15. Natural Killer Cells:
    • 1) not restricted by MHC
    • 2) do not require previous exposure
    • 3) do not require antigen presentation
    • 4) not considered T or B cells
    • 5) recognize cells that lack self-MHC
    • 6) part of the body's natural immunosurveillance for cancer
  16. IgM:
    • 1) initial antibody made after exposure to antigen
    • 2) is the largest antibody, having 5 domains (10 binding sites
  17. IgG:
    • 1) most abundant antibody in body
    • 2) responsible for secondary immune response.
    • 3) can cross the placenta and provides protection in newborn period
  18. IgA:
    • 1) found in secretions
    • 2) in peyer's patches in gut
    • 3) in breast milk (additional source of immunity in newborn)
    • 4) helps prevent microbial adherence and invasion in gut
  19. IgD:
    membrane-bound receptor on B cells (serves as an antigen receptor)
  20. IgE
    • 1) allergic reactions
    • 2) parasite infections
  21. Which antibodies are opsonins?
    Which fix complement?
    • IgM and IgG are opsonins
    • IgM and IgG fix complement (requires 2 IgGs or 1 IgM)
  22. What region of the antibody recognizes antigen?
    variable region
  23. Which region of the antibody is recognized by PMNs and macrophages?
    • 1) constant region
    • 2) Fc fragment does not carry variable region
  24. Polyclonal antibodies:
    have multiple binding sites to the antigen and multiple epitopes
  25. Monoclonal antibodies
    have only 1 binding site to 1 epitope
  26. Whats the major source of histamine in the blood?
  27. Whats the major source of histamine in tissue (other than stomach)?
    mast cells
  28. Primary lymphoid organs:
    • 1) liver
    • 2) bone
    • 3) thymus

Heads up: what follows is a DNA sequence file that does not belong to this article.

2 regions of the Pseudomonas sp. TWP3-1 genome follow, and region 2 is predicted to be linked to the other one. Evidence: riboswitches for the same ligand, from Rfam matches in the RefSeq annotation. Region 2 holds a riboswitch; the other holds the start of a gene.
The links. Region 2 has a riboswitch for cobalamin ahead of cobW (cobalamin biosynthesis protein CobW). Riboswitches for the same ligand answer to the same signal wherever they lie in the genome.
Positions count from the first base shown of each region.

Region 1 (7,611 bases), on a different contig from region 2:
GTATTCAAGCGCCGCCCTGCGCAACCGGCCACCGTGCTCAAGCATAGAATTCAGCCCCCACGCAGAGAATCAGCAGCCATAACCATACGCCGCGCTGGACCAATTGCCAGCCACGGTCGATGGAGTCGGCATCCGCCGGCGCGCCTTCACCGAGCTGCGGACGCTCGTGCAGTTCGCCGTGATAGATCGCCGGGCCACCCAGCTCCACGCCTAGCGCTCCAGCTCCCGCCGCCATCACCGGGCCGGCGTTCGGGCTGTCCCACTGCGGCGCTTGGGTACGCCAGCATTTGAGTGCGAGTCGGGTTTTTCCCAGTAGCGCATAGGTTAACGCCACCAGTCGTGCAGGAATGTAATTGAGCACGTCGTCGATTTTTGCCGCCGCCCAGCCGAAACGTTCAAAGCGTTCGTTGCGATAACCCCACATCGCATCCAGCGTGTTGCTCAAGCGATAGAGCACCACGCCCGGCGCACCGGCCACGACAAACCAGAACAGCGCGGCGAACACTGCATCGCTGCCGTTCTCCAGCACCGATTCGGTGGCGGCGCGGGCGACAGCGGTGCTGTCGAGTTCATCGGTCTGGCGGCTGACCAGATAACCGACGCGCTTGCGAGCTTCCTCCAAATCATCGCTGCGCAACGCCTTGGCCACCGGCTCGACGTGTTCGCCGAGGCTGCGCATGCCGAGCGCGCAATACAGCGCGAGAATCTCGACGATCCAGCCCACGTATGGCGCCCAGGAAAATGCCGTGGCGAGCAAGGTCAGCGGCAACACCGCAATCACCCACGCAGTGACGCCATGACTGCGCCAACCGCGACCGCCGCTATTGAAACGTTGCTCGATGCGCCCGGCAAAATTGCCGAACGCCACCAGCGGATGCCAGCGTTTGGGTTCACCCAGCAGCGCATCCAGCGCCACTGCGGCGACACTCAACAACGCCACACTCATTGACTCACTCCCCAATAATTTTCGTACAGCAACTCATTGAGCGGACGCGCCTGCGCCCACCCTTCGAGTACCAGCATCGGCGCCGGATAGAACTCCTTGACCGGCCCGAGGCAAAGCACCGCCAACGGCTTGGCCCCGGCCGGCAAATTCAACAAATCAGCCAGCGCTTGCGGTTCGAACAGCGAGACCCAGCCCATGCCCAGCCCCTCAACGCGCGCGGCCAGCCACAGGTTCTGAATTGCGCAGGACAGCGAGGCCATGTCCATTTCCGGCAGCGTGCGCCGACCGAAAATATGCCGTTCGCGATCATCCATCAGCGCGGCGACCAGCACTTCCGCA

29. Secondary lymphoid organs:
    • 1) spleen
    • 2) lymph nodes
  30. Immunologic chimera:
    2 different cell lines in one individual (bone marrow transplant patients)
  31. IL-2
    • 1) converts lymphocytes to lymphokine-activated killer (LAK) cells by enhancing their immune response to tumor
    • 2) also converts lymphocytes into tumor-infiltrating lymphocytes (TILs)
    • 3) has been shown to be successful for melanoma
  32. How do you treat non-tetanus-prone wounds:
    1) give tetanus toxoid only if patient has received <3 doses or tetanus status unknown
  33. How do you treat tetanus prone wounds?
    1) <6 hours old; obvious contamination and devitalized tissue; (crush, burn, frostbite, or missile injuries)- always give tetanus toxoid unless patient has had >3 doses and its has been <5 years since last booster
  34. When do you give tetanus immune globulin?
    give only to patient with tetanus-prone wounds who have not been immunized or if immunization status unknown
  35. Type I hypersensitivity:
    • Type I:
    • Immediate hypersensitivity reaction (allergic reaction) IgE mediated: mast and basophils release histamine, serotonin, and bradykinin in response to release of major basic protein from eospinophils, which have IgE receptors of the antigen

    Examples: bee stings, peanuts, hay fever
  36. Type II hypersensitivity:
    IgG or IgM reacts with cell-bound antigen

    • Examples:
    • ABO blood type incompatibility, Rh incompatibility, Graves disease, myasthenia gravis, ITP
  37. Type III hypersensitivity:
    Immune complex deposition

    Examples: serum sickness, rheumatoid arthritis, SLE
  38. Type IV hypersensitivity:
    • Delayed-type hypersenstivitiy
    • Antigen stimulation of previously sensitized T cells

    Examples: TB skin test, contact dermatitis